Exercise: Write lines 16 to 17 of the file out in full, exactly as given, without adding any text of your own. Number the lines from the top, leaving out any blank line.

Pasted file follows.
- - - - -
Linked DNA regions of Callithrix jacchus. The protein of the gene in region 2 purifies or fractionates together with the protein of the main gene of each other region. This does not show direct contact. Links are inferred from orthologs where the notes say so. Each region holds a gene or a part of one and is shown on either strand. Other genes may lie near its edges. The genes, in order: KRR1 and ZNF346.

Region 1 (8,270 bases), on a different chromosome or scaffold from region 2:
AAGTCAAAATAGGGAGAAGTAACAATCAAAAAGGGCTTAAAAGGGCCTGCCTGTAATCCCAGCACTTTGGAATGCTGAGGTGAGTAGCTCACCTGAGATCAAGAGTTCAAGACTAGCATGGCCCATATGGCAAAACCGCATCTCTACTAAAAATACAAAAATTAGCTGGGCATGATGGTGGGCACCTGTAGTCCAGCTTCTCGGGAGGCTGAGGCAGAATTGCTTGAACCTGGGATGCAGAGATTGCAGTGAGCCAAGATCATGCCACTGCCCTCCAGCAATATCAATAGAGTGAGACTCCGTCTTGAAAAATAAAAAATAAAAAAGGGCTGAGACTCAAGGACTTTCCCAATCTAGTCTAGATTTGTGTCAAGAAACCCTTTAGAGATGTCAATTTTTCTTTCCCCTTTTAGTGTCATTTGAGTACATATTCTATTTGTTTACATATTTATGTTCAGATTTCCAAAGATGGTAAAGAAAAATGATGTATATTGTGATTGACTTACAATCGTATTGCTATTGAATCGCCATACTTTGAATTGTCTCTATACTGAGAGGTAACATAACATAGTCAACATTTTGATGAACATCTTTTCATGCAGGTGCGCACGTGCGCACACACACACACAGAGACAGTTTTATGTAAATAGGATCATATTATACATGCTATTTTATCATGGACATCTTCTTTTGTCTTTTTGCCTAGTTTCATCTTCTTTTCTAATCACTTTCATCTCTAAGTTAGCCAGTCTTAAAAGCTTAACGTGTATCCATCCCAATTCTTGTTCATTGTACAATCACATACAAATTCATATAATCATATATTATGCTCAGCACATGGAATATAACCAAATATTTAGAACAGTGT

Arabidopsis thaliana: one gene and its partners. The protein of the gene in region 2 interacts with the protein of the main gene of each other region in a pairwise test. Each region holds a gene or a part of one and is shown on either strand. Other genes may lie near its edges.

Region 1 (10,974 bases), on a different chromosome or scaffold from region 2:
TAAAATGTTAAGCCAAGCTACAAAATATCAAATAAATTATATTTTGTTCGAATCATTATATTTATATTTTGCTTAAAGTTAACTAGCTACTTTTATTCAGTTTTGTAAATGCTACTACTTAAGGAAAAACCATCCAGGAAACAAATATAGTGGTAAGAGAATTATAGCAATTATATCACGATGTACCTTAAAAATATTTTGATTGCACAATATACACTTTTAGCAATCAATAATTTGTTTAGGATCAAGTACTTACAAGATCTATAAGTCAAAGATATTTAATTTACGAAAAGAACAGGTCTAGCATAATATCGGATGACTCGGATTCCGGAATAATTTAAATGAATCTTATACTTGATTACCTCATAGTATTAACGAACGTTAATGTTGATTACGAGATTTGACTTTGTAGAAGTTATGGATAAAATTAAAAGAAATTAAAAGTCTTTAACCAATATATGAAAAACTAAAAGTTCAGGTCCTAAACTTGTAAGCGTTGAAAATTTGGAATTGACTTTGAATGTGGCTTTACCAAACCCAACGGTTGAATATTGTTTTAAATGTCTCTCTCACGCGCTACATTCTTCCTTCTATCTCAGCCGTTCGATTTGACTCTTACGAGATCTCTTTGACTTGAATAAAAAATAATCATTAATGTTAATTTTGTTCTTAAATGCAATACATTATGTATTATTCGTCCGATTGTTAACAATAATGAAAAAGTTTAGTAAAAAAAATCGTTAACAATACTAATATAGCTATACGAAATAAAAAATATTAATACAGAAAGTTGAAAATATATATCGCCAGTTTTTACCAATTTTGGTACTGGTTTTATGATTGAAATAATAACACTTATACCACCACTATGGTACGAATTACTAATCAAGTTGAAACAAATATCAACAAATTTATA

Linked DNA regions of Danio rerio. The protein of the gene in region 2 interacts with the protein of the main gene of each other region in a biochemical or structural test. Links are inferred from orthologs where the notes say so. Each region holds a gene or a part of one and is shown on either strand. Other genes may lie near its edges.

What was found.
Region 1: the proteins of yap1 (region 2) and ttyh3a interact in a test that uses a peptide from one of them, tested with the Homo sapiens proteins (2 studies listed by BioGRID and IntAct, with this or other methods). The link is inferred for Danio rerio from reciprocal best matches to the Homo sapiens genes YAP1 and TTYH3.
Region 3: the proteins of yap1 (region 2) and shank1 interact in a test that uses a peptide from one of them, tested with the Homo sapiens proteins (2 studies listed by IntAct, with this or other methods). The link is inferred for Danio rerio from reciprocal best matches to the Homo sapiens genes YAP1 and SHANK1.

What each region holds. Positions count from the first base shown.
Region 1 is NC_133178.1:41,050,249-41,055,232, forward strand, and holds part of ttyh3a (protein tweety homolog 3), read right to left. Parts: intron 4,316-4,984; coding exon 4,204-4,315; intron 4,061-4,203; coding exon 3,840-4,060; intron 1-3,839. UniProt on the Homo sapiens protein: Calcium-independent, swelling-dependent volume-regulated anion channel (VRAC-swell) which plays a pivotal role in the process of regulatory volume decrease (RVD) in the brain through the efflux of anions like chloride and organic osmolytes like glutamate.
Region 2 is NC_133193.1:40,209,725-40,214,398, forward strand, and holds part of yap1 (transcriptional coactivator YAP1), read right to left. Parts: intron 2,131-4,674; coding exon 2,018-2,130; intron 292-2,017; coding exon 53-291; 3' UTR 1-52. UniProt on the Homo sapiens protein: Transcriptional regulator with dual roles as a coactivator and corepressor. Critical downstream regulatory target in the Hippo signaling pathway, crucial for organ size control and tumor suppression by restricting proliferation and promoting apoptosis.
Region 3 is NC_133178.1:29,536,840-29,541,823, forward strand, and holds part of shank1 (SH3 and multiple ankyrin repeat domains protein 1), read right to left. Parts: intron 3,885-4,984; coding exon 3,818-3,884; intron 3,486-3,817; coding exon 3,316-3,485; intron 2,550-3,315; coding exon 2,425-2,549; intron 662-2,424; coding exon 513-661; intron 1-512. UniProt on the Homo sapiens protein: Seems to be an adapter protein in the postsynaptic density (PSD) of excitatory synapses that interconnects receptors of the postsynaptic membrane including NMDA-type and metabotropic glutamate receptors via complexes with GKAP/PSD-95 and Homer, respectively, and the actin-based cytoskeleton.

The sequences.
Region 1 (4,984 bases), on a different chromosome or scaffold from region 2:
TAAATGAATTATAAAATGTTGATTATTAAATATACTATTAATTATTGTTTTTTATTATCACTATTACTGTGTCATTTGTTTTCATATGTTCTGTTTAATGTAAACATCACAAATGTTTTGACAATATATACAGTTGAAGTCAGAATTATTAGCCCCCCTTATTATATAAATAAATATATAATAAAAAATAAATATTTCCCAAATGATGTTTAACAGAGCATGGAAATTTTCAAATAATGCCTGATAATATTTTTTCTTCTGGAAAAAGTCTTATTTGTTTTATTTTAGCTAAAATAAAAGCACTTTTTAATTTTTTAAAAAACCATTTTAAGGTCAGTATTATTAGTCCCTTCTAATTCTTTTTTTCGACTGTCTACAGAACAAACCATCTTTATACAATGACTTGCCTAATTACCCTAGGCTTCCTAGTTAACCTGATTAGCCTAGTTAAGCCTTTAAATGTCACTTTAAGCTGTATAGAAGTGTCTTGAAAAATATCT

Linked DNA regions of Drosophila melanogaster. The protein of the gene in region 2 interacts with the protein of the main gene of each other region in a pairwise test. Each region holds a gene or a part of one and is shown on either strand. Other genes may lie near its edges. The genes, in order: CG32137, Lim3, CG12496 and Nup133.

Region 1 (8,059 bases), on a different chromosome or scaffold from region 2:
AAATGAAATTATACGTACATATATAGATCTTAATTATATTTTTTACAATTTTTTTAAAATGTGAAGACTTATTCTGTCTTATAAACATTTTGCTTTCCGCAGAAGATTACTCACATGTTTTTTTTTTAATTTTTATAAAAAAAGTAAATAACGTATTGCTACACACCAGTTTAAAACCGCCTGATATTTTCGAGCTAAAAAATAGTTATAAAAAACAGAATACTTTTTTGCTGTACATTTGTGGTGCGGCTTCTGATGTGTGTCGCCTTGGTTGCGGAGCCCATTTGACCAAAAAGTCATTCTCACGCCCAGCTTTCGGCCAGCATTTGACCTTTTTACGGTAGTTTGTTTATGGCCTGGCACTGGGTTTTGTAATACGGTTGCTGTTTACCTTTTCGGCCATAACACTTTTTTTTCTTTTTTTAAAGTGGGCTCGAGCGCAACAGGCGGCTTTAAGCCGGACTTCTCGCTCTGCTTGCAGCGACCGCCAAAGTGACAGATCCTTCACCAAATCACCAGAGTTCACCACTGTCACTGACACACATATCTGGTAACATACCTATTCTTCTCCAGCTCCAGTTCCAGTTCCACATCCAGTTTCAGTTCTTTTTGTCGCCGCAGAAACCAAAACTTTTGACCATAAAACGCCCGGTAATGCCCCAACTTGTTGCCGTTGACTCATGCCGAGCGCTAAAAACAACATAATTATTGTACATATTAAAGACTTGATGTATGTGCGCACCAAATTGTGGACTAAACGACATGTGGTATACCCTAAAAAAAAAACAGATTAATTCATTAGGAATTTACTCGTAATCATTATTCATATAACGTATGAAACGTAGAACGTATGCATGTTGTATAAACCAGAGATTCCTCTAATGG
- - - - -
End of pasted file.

Region 1 (4,984 bases), on a different chromosome or scaffold from region 2:
TAAATGAATTATAAAATGTTGATTATTAAATATACTATTAATTATTGTTTTTTATTATCACTATTACTGTGTCATTTGTTTTCATATGTTCTGTTTAATGTAAACATCACAAATGTTTTGACAATATATACAGTTGAAGTCAGAATTATTAGCCCCCCTTATTATATAAATAAATATATAATAAAAAATAAATATTTCCCAAATGATGTTTAACAGAGCATGGAAATTTTCAAATAATGCCTGATAATATTTTTTCTTCTGGAAAAAGTCTTATTTGTTTTATTTTAGCTAAAATAAAAGCACTTTTTAATTTTTTAAAAAACCATTTTAAGGTCAGTATTATTAGTCCCTTCTAATTCTTTTTTTCGACTGTCTACAGAACAAACCATCTTTATACAATGACTTGCCTAATTACCCTAGGCTTCCTAGTTAACCTGATTAGCCTAGTTAAGCCTTTAAATGTCACTTTAAGCTGTATAGAAGTGTCTTGAAAAATATCT